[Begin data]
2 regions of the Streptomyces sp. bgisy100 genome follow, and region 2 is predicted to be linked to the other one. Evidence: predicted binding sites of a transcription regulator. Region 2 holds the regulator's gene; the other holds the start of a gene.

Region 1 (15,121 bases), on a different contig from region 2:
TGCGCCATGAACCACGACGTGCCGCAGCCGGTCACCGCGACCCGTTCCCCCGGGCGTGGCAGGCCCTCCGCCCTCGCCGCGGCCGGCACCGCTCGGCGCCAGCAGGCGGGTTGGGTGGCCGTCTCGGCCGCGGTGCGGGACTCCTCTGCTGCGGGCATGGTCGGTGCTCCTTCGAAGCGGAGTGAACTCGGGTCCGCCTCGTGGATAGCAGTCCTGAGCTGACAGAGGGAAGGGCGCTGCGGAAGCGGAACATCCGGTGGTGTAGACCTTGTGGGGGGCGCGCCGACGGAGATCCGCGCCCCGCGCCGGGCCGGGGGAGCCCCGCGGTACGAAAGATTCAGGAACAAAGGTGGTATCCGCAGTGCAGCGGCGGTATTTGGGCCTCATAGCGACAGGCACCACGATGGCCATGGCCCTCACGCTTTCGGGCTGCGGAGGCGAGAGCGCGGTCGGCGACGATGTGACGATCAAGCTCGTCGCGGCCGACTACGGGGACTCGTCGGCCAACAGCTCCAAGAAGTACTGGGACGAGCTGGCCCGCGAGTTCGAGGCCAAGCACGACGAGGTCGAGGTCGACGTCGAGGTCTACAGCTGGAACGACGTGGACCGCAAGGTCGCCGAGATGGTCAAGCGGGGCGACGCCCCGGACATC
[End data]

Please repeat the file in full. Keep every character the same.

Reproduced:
2 regions of the Streptomyces sp. bgisy100 genome follow, and region 2 is predicted to be linked to the other one. Evidence: predicted binding sites of a transcription regulator. Region 2 holds the regulator's gene; the other holds the start of a gene.

Region 1 (15,121 bases), on a different contig from region 2:
TGCGCCATGAACCACGACGTGCCGCAGCCGGTCACCGCGACCCGTTCCCCCGGGCGTGGCAGGCCCTCCGCCCTCGCCGCGGCCGGCACCGCTCGGCGCCAGCAGGCGGGTTGGGTGGCCGTCTCGGCCGCGGTGCGGGACTCCTCTGCTGCGGGCATGGTCGGTGCTCCTTCGAAGCGGAGTGAACTCGGGTCCGCCTCGTGGATAGCAGTCCTGAGCTGACAGAGGGAAGGGCGCTGCGGAAGCGGAACATCCGGTGGTGTAGACCTTGTGGGGGGCGCGCCGACGGAGATCCGCGCCCCGCGCCGGGCCGGGGGAGCCCCGCGGTACGAAAGATTCAGGAACAAAGGTGGTATCCGCAGTGCAGCGGCGGTATTTGGGCCTCATAGCGACAGGCACCACGATGGCCATGGCCCTCACGCTTTCGGGCTGCGGAGGCGAGAGCGCGGTCGGCGACGATGTGACGATCAAGCTCGTCGCGGCCGACTACGGGGACTCGTCGGCCAACAGCTCCAAGAAGTACTGGGACGAGCTGGCCCGCGAGTTCGAGGCCAAGCACGACGAGGTCGAGGTCGACGTCGAGGTCTACAGCTGGAACGACGTGGACCGCAAGGTCGCCGAGATGGTCAAGCGGGGCGACGCCCCGGACATC